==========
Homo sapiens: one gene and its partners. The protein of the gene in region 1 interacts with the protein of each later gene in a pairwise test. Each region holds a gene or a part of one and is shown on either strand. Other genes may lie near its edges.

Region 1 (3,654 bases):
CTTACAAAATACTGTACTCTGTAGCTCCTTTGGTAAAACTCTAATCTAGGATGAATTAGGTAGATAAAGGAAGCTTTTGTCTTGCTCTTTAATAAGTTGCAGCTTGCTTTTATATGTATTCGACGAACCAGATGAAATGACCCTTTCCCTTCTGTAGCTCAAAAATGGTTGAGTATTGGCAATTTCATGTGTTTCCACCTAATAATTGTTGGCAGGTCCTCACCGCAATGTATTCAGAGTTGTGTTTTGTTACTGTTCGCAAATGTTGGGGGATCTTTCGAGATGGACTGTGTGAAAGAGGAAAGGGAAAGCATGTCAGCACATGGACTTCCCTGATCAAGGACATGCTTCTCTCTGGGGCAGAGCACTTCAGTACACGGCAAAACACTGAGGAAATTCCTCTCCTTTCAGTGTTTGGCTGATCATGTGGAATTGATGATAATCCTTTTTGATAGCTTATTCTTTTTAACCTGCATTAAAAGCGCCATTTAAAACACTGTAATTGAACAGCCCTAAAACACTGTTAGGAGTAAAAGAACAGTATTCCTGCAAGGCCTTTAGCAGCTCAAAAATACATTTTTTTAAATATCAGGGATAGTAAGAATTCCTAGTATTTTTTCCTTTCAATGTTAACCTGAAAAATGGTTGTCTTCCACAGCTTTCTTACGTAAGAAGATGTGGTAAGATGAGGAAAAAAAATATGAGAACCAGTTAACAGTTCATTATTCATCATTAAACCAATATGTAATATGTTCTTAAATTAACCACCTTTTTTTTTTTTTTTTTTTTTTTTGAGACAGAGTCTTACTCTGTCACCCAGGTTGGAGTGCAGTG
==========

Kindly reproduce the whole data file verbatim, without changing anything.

Homo sapiens: one gene and its partners. The protein of the gene in region 1 interacts with the protein of each later gene in a pairwise test. Each region holds a gene or a part of one and is shown on either strand. Other genes may lie near its edges.

Region 1 (3,654 bases):
CTTACAAAATACTGTACTCTGTAGCTCCTTTGGTAAAACTCTAATCTAGGATGAATTAGGTAGATAAAGGAAGCTTTTGTCTTGCTCTTTAATAAGTTGCAGCTTGCTTTTATATGTATTCGACGAACCAGATGAAATGACCCTTTCCCTTCTGTAGCTCAAAAATGGTTGAGTATTGGCAATTTCATGTGTTTCCACCTAATAATTGTTGGCAGGTCCTCACCGCAATGTATTCAGAGTTGTGTTTTGTTACTGTTCGCAAATGTTGGGGGATCTTTCGAGATGGACTGTGTGAAAGAGGAAAGGGAAAGCATGTCAGCACATGGACTTCCCTGATCAAGGACATGCTTCTCTCTGGGGCAGAGCACTTCAGTACACGGCAAAACACTGAGGAAATTCCTCTCCTTTCAGTGTTTGGCTGATCATGTGGAATTGATGATAATCCTTTTTGATAGCTTATTCTTTTTAACCTGCATTAAAAGCGCCATTTAAAACACTGTAATTGAACAGCCCTAAAACACTGTTAGGAGTAAAAGAACAGTATTCCTGCAAGGCCTTTAGCAGCTCAAAAATACATTTTTTTAAATATCAGGGATAGTAAGAATTCCTAGTATTTTTTCCTTTCAATGTTAACCTGAAAAATGGTTGTCTTCCACAGCTTTCTTACGTAAGAAGATGTGGTAAGATGAGGAAAAAAAATATGAGAACCAGTTAACAGTTCATTATTCATCATTAAACCAATATGTAATATGTTCTTAAATTAACCACCTTTTTTTTTTTTTTTTTTTTTTTTGAGACAGAGTCTTACTCTGTCACCCAGGTTGGAGTGCAGTG